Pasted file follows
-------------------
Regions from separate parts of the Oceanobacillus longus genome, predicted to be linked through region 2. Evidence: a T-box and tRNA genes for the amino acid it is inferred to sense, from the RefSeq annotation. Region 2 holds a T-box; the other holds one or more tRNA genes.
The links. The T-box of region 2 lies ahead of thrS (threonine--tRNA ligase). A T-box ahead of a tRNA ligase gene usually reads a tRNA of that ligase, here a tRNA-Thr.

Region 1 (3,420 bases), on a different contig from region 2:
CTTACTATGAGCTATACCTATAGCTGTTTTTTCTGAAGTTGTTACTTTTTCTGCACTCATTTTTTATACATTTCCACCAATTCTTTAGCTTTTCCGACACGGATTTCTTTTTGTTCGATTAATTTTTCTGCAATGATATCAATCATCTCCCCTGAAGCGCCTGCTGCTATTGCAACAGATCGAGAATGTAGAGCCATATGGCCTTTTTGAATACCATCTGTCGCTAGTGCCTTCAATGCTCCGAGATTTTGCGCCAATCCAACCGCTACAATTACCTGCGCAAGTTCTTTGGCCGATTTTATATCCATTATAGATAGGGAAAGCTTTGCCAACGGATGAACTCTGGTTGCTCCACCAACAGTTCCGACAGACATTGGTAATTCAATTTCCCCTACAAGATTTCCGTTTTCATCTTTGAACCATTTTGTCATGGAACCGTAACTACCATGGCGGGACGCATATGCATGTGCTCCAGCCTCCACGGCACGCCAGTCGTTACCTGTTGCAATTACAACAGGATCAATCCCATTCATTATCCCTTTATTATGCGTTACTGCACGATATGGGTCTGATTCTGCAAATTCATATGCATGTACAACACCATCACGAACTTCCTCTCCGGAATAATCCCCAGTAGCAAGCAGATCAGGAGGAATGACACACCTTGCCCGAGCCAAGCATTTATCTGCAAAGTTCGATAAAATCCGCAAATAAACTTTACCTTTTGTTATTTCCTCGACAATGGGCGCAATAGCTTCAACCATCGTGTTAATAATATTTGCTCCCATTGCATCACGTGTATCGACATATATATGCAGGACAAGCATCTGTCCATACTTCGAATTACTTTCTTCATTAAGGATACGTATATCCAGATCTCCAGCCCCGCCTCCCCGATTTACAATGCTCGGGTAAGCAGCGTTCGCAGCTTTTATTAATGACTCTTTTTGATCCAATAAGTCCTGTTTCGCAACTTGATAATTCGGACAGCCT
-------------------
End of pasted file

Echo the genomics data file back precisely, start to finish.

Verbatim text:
Regions from separate parts of the Oceanobacillus longus genome, predicted to be linked through region 2. Evidence: a T-box and tRNA genes for the amino acid it is inferred to sense, from the RefSeq annotation. Region 2 holds a T-box; the other holds one or more tRNA genes.
The links. The T-box of region 2 lies ahead of thrS (threonine--tRNA ligase). A T-box ahead of a tRNA ligase gene usually reads a tRNA of that ligase, here a tRNA-Thr.

Region 1 (3,420 bases), on a different contig from region 2:
CTTACTATGAGCTATACCTATAGCTGTTTTTTCTGAAGTTGTTACTTTTTCTGCACTCATTTTTTATACATTTCCACCAATTCTTTAGCTTTTCCGACACGGATTTCTTTTTGTTCGATTAATTTTTCTGCAATGATATCAATCATCTCCCCTGAAGCGCCTGCTGCTATTGCAACAGATCGAGAATGTAGAGCCATATGGCCTTTTTGAATACCATCTGTCGCTAGTGCCTTCAATGCTCCGAGATTTTGCGCCAATCCAACCGCTACAATTACCTGCGCAAGTTCTTTGGCCGATTTTATATCCATTATAGATAGGGAAAGCTTTGCCAACGGATGAACTCTGGTTGCTCCACCAACAGTTCCGACAGACATTGGTAATTCAATTTCCCCTACAAGATTTCCGTTTTCATCTTTGAACCATTTTGTCATGGAACCGTAACTACCATGGCGGGACGCATATGCATGTGCTCCAGCCTCCACGGCACGCCAGTCGTTACCTGTTGCAATTACAACAGGATCAATCCCATTCATTATCCCTTTATTATGCGTTACTGCACGATATGGGTCTGATTCTGCAAATTCATATGCATGTACAACACCATCACGAACTTCCTCTCCGGAATAATCCCCAGTAGCAAGCAGATCAGGAGGAATGACACACCTTGCCCGAGCCAAGCATTTATCTGCAAAGTTCGATAAAATCCGCAAATAAACTTTACCTTTTGTTATTTCCTCGACAATGGGCGCAATAGCTTCAACCATCGTGTTAATAATATTTGCTCCCATTGCATCACGTGTATCGACATATATATGCAGGACAAGCATCTGTCCATACTTCGAATTACTTTCTTCATTAAGGATACGTATATCCAGATCTCCAGCCCCGCCTCCCCGATTTACAATGCTCGGGTAAGCAGCGTTCGCAGCTTTTATTAATGACTCTTTTTGATCCAATAAGTCCTGTTTCGCAACTTGATAATTCGGACAGCCT